Next is the Serpent Garden, so called because it is based around a large topiary serpent. This part of the garden is home to many water features including one shaped like a giant cocktail glass. There is one water sculpture called 'Torricelli' and this one slowly fills up with water before jets of water spring from the ground - I remember there were lots of little children having fun running into the spray with this one!
Moving on, we walked up to the back of the garden past the fountain (or grand cascade to give it its proper name) where we found the ornamental garden. This part of the garden is filled with flowers of all sorts of varieties and is very pretty and peaceful. There are little rivers running through the garden which join at small fountains.
The next part of the garden is the cherry orchard. This is planted with hundreds of Taihaku cherry trees and six hundred thousand (yes really) tulips. Unfortunately we went too late in the year, so missed this, but I absolutely adore tulips and have been promised we can go back to see them next year. I believe the best time to go is between April and May.
Finally we came to the poison garden which is arguably the most interesting part of the garden. You can't just wander through this part, you need to wait and be met by a tour guide - as the warnings on the locked gates specify 'these plants can kill'. A tour guide met us and guided us through the poison garden explaining the plants and what they could do. She described everything in a very over the top and dramatic way, but it was still entertaining and fairly interesting. From plants you often grow in your own back yard to more sinister ones that the garden has had to obtain a home office license to grow, you get to view plants here that you would never have the chance to see close up.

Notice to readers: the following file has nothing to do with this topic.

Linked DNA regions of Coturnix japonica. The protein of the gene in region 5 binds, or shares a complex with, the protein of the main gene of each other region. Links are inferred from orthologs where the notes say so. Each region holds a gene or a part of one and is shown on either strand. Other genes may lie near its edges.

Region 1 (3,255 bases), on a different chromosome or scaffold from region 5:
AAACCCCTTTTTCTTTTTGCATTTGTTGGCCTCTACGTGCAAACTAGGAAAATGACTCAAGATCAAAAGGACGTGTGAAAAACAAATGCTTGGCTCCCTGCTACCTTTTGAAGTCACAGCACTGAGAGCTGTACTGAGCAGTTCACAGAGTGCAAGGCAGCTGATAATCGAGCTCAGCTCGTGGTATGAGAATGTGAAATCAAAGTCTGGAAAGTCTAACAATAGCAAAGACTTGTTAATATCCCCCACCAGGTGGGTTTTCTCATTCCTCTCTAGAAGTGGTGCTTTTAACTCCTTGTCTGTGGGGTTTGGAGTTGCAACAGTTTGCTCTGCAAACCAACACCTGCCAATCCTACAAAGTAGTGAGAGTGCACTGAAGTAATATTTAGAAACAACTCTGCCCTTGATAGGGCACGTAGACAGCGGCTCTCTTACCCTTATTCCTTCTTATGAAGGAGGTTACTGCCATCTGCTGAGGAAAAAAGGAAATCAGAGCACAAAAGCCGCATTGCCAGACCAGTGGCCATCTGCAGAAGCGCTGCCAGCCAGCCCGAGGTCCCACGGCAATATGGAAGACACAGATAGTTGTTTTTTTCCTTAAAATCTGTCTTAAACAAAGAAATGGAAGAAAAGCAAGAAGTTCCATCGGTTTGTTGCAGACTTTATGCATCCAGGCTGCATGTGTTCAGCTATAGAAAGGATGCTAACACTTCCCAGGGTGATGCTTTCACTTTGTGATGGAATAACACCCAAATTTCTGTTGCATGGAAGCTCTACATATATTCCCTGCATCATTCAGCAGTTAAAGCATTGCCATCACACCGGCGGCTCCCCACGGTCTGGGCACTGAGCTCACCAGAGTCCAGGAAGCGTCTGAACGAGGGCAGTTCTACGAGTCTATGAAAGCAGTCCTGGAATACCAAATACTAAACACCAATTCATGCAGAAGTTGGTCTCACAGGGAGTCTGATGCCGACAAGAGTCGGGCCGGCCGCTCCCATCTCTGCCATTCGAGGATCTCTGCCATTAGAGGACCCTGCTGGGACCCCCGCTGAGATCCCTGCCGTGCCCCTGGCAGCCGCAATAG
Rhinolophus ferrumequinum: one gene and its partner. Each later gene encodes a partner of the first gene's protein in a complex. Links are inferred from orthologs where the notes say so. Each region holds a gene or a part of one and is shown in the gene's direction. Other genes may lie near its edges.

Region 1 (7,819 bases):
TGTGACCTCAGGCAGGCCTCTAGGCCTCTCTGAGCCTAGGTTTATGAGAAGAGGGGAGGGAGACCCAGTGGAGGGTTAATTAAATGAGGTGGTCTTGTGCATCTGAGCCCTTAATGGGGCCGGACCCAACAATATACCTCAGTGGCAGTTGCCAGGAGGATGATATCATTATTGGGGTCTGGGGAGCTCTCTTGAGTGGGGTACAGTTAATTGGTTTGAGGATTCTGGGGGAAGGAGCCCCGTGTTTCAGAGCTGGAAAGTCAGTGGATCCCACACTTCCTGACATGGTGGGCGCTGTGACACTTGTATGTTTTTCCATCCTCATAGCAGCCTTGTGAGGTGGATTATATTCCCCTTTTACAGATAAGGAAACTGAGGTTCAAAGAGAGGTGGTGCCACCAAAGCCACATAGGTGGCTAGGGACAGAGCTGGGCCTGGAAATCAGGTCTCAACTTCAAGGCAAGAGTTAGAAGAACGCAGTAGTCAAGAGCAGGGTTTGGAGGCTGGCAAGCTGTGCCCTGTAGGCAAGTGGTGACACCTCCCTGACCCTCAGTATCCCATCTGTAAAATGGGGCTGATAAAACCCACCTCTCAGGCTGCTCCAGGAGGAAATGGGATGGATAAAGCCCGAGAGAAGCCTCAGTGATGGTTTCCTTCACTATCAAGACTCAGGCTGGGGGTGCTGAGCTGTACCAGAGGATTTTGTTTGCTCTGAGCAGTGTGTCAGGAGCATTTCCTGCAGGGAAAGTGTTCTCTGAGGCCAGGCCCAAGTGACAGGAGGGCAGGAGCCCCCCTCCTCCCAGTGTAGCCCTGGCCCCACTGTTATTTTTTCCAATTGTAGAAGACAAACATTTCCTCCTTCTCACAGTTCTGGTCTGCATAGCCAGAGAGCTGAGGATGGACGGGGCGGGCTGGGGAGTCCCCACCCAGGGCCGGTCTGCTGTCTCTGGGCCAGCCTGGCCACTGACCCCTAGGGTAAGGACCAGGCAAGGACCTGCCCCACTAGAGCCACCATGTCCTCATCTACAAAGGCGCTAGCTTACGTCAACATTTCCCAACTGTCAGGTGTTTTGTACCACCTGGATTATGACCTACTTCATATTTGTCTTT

Other features of the garden include a woodland walk, which unfortunately we didn't have time for, a 'roots and shoots' garden for children to try planting things and a large terraced café at the entrance. There is also the treehouse restaurant - which is as it sounds, a restaurant in a tree, which we saw and it looks spectacular. As far as I know however it is not only expensive but often fully booked. Details on how to book can be found here on the alnwick garden website http://www.alnwickgarden.com/eat/eat-in-the-treeho use
There is also a gift shop at the front of the garden which has a little garden centre so you can purchase some of the plants you have just seen. Toilets are here too and they have the most spectacular sinks you have ever seen!
On the day the garden costs £11 for an adult. If you book online you get a discount, so it is only £8.50. Children under 16 can enter the garden for just 1p each.
Should you want to visit the castle as well as the garden, it will cost £22 for an adult, £6 for a child aged 5-16 or 1p for under 5's. These prices are reduced to £17.85 for an adult, £5.10 for ages 5-16 and 1p for under 5's if you book in advance. Presumably prices are subject to change.
The garden is open from 10am-6pm, during the summer months, which from what I can gather on the website means April through to October.
On the whole, I thought this was a great day out and it is somewhere I really hope to go again (next time fingers crossed the tulips will be in bloom). There is a lot to see and do and we had an absolutely fantastic day. If you are visiting Alnwick, then I would say seeing the garden is a must!
*Also posted on Ciao under username pink_champagne
Summary: Thoroughly recommended